UPDATED: Spitzer/Nelson Feud Escalates

The ongoing feud between Orange County Supervisors Todd Spitzer and Shawn Nelson has flared up again.

Spitzer has placed two items on Tuesday’s board agenda that are aimed at Nelson and his chief of staff, Denis Bilodeau.

The first item would amend county policy as follows:

“A Member of the Board of Supervisors shall not accept a vehicle for more than seven days in any single month or a transportation allowance from another government agency if the Board of Supervisors appointed that member to that other government agency. This section shall not apply to a vehicle or allowance provided when traveling on government business beyond the borders of the Counties of Orange, Los Angeles, Riverside, San Bernardino, and San Diego.

A Supervisor who accepts a vehcile or allowance in contravetnion of this Rule shall immediately forfeit his or her Board appointment to that other government agency. The vacant seat at that agency will be filled by a vote of the Board of Supervisors at a subsequent meeting.”

Supervisor Nelson is the County of Orange representative on the South Coast Air Quality Management Board of Directors; the SCAQMD makes clean-air demonstration vehicles available to directors to drive; most, if not all, of them make use of that – including Nelson. Members of the OC Board of Supervisors also receive an automobile allowance.

The second item amends county policy as follows:

“Any employee or contractor assigned to the office of a member of the Board of Supervisors shall not draw a stipend, salary, or other remuneration from an outside entity for assisting a Supervisor if the Board of Supervisors appointed that Supervisor to that outside entity.”

Members of the SCAQMD Board of Directors each receive a budget for a policy aide position. Bilodeau receives $37,868 for serving as policy aide to Nelson in his capacity as an AQMD director, according to the Voice of OC.

While not mentioning Nelson and Bilodeau by name, Spitzer’s proposed amendments would apply only to them.

These amendments to county policies are the latest escalation in the feud between the two supervisors. Last month, Supervisor Nelson proposed changing the term limit law for county supervisors to allow them to serve three consecutive four-year terms, but make those three terms the lifetime limit. Currently, supervisors are limited to two consecutive four-year terms, and their eligibility “re-sets” after staying off the Board for one election cycle.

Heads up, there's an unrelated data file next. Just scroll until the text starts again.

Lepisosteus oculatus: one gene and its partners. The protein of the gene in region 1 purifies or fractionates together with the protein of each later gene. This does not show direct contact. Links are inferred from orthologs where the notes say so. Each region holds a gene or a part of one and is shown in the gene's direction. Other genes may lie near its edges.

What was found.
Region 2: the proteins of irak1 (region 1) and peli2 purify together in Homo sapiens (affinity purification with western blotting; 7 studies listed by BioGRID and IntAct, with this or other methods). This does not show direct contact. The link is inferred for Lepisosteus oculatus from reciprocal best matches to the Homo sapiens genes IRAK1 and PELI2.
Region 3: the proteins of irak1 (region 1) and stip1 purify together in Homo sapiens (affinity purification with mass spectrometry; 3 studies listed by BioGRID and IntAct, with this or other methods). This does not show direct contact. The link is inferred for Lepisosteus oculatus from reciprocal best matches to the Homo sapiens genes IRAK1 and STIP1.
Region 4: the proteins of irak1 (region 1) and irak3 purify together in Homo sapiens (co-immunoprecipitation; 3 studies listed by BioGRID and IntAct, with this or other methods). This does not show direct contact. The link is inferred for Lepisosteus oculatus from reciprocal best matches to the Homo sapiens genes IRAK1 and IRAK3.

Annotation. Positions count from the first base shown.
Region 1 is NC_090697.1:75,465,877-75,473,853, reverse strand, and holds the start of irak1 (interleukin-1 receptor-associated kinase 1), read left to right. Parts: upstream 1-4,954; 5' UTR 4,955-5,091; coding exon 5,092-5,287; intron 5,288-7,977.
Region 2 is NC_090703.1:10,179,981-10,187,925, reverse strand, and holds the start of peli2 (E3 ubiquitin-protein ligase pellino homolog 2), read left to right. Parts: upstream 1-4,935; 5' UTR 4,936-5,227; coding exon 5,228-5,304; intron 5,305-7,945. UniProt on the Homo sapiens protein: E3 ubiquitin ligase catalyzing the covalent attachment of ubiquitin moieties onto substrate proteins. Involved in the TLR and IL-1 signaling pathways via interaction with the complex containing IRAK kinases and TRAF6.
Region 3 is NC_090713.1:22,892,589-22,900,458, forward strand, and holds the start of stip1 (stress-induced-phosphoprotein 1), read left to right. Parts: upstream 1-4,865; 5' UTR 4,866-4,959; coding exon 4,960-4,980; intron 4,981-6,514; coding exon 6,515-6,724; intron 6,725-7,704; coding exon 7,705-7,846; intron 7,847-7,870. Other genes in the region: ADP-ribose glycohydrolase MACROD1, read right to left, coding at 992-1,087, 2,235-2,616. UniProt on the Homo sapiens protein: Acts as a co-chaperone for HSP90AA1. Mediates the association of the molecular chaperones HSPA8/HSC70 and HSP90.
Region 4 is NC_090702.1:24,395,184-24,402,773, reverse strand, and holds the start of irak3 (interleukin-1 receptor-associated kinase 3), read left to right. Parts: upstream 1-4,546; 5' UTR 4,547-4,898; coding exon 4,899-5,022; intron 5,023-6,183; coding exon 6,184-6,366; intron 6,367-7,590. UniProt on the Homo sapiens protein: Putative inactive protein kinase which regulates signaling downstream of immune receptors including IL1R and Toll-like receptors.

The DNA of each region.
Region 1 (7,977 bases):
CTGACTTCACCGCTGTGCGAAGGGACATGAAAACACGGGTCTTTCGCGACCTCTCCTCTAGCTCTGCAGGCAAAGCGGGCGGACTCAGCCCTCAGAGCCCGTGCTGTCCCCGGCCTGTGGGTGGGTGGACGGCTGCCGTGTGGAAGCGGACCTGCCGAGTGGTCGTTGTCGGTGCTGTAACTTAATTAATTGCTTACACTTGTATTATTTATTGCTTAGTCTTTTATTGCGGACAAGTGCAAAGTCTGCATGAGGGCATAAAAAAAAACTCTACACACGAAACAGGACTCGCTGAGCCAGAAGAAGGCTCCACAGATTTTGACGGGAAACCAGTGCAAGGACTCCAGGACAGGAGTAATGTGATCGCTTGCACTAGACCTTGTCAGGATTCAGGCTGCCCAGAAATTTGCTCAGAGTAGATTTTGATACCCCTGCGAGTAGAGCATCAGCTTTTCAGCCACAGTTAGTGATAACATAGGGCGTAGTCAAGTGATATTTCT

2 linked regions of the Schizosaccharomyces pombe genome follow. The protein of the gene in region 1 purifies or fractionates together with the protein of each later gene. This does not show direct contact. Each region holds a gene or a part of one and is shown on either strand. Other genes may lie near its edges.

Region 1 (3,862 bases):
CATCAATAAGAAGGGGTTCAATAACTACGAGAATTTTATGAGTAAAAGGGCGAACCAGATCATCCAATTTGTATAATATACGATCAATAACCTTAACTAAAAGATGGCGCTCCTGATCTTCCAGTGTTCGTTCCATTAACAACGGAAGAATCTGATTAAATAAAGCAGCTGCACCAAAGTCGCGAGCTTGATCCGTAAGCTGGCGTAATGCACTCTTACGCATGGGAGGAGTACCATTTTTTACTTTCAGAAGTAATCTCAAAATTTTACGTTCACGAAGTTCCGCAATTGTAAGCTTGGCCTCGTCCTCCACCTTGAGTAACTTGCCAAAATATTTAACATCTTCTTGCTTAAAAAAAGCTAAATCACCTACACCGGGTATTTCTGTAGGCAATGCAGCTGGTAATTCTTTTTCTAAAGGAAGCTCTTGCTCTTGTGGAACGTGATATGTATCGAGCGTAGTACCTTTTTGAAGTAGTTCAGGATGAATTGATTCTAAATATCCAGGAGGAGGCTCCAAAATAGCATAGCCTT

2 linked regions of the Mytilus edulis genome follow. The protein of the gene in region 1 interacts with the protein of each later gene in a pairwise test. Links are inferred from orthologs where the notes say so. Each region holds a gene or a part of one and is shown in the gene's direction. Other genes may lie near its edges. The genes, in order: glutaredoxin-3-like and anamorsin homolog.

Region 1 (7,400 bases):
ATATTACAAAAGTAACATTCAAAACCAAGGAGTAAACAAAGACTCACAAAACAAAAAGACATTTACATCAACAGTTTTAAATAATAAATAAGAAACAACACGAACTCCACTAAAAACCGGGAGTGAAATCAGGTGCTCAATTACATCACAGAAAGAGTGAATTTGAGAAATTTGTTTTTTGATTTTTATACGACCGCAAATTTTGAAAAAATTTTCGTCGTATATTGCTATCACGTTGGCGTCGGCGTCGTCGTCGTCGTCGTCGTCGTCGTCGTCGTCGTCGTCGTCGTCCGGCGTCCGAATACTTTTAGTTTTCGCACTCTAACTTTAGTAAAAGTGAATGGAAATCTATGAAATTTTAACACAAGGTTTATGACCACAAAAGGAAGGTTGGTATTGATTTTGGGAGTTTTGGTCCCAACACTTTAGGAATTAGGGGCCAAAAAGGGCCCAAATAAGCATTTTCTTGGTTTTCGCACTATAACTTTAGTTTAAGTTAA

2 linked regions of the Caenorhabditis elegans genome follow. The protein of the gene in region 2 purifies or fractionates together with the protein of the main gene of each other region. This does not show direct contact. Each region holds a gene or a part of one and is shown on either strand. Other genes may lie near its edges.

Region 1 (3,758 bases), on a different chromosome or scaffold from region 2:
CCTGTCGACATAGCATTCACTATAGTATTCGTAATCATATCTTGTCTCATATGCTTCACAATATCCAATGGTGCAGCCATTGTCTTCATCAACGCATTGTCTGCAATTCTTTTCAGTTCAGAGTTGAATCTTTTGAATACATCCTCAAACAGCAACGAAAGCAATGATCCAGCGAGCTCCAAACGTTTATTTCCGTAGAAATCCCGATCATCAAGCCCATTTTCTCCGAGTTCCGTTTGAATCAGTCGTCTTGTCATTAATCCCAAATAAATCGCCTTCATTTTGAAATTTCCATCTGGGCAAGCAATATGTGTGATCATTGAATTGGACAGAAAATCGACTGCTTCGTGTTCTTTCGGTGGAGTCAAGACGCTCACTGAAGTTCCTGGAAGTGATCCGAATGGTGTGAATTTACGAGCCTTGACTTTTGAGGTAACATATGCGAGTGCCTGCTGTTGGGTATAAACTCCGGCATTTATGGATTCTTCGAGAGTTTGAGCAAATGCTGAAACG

As written, Nelson’s proposal would have re-set all sitting supervisors’ eligibility, allowing them to serve three additional terms.

Supervisors Spitzer and Michelle Steel vocally objected to Nelson’s proposal, with Spitzer accusing of Nelson of being self-serving. Nelson withdraw his proposal and present a revised version at the next supervisor meeting  on July 26 in response to the “re-set” criticism. This version would count a supervisor’s previous Board service against the three term lifetime limit. As a result, Spitzer would have been the only supervisor barred from running for another term.

Nelson again withdrew his proposal when criticism from his Board colleagues made it clear he lacked the votes to place it on the ballot. Spitzer again accused Nelson of being self-serving.

Next week’s meeting is the latest round in this feud as Spitzer takes aim at perks accruing to Nelson and his staff from the supervisor’s seat on the SCAQMD Board of Directors.

UPDATED (8/10/16): When it come time to take up these items on Tuesday, Spitzer withdrew them after a lengthy harangue about the supervisorial term limits change proposed in July by Nelson.

According to the Voice of OC, Spitzer variously explained he had introduced the policy changes in order to teach Nelson “a lesson” and to “block” what he claimed was going to be a third attempt by Nelson to put his term limits change on the November ballot.

Nelson called Spitzer’s explanation “bizarre and told the Voice of OC:

“This was, ‘If you have a subject that makes me feel uncomfortable, I’m going to make you feel uncomfortable,’ ” Nelson told the paper.



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